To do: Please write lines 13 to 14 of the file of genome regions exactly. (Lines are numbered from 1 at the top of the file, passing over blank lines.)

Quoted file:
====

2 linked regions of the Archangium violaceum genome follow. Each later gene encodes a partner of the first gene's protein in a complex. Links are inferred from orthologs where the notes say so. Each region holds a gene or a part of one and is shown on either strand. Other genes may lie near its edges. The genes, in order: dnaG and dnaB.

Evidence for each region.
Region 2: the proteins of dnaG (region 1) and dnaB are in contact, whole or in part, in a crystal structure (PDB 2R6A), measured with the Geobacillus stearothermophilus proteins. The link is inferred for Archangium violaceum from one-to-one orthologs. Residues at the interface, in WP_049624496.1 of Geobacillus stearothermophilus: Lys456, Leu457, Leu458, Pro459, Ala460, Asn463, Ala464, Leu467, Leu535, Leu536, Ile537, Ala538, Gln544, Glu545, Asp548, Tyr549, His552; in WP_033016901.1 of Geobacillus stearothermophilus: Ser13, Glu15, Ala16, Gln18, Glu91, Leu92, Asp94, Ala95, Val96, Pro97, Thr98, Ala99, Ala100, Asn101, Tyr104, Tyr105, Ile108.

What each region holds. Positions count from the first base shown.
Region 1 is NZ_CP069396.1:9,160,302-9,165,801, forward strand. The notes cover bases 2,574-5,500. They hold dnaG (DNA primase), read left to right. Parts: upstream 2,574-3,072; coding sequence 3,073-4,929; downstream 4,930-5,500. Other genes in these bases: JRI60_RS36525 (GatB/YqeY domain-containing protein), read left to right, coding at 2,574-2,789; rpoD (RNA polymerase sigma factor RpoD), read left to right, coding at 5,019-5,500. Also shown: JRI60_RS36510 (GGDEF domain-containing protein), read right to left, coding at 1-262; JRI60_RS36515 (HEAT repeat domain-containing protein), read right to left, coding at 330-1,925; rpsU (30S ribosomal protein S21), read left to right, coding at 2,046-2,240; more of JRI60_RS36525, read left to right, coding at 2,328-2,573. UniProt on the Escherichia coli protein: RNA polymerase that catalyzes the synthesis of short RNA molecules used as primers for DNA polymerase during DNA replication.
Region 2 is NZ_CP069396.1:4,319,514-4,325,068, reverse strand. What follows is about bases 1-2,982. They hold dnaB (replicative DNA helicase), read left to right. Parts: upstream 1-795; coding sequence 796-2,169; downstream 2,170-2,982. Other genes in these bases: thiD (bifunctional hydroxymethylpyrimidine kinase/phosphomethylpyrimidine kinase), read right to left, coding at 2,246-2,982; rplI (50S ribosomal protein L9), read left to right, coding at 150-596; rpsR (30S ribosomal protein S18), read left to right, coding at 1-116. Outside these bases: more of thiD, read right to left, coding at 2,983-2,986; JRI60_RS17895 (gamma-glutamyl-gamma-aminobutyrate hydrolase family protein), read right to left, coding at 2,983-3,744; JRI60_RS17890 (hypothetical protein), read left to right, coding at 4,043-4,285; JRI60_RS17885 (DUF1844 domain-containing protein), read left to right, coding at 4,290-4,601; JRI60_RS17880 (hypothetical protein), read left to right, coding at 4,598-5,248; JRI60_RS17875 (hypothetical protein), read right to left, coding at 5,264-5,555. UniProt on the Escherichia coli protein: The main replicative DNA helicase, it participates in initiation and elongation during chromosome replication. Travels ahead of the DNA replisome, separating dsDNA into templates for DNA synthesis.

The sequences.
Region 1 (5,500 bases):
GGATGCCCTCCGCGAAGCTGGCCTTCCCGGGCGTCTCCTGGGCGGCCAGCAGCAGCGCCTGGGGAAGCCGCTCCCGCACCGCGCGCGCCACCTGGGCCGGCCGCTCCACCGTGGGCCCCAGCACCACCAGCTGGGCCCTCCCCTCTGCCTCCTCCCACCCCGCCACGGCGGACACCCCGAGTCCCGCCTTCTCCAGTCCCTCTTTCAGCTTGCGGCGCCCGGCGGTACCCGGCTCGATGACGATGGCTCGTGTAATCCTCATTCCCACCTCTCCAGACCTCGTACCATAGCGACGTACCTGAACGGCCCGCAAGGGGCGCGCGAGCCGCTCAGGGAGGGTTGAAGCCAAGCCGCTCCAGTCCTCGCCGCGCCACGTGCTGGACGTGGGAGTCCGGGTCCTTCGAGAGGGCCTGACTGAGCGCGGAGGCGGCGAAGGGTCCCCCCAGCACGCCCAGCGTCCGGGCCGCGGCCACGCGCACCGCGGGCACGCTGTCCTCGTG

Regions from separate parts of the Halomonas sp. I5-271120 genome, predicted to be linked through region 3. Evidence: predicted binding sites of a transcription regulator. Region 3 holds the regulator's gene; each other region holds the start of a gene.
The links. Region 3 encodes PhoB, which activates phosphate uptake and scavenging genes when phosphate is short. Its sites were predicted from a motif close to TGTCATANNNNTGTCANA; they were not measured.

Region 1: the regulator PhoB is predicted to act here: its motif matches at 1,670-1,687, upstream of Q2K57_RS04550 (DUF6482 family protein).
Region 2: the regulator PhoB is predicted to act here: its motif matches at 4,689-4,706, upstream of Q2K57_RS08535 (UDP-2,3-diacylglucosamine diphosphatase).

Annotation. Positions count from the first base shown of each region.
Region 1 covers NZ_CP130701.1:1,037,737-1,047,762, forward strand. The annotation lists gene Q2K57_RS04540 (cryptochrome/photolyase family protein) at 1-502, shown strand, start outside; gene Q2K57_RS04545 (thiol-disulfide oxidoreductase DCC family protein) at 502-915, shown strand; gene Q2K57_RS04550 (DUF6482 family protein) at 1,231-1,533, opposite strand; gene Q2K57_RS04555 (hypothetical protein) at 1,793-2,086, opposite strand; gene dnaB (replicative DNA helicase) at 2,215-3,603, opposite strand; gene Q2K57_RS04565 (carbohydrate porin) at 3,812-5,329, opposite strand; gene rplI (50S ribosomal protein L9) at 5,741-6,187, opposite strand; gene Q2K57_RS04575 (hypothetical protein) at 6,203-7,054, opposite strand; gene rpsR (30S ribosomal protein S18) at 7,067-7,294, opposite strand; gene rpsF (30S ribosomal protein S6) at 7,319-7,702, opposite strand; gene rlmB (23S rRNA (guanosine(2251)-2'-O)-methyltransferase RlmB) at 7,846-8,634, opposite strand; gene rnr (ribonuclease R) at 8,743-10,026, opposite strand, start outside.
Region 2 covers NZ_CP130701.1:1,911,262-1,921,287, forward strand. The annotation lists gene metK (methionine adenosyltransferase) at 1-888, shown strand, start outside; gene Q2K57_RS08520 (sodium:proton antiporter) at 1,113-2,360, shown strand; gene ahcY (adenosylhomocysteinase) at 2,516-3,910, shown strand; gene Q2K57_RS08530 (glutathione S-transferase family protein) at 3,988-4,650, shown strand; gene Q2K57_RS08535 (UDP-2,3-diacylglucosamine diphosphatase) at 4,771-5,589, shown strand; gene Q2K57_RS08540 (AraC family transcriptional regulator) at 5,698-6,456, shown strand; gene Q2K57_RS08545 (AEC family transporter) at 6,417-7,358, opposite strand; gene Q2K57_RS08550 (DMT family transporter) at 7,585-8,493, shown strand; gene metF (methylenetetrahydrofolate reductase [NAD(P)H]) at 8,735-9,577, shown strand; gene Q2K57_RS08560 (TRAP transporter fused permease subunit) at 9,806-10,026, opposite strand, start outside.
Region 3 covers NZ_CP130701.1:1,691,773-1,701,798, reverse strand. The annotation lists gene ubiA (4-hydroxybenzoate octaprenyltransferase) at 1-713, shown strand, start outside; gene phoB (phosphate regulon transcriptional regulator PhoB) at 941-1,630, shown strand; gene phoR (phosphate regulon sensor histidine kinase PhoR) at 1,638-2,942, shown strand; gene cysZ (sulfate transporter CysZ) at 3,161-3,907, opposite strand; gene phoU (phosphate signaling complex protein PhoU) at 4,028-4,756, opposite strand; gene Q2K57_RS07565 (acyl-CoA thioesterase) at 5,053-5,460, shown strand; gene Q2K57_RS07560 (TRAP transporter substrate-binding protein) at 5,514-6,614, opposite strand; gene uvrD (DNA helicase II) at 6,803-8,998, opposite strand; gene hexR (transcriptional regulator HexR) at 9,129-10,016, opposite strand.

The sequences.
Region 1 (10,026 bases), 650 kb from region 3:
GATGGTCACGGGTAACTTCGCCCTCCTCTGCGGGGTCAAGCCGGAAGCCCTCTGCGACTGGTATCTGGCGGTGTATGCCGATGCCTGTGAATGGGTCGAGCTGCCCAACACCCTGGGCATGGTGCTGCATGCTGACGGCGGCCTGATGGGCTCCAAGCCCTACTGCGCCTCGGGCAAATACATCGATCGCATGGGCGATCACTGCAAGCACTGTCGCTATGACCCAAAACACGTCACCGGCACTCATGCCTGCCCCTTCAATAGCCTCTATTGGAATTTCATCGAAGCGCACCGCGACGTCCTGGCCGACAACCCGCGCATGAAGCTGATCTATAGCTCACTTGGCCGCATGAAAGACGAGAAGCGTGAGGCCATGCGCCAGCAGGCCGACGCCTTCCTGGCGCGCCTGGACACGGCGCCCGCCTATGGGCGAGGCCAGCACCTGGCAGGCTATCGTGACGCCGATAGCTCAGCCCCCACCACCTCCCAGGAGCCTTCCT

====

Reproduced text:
Region 2: the regulator PhoB is predicted to act here: its motif matches at 4,689-4,706, upstream of Q2K57_RS08535 (UDP-2,3-diacylglucosamine diphosphatase).

Annotation. Positions count from the first base shown of each region.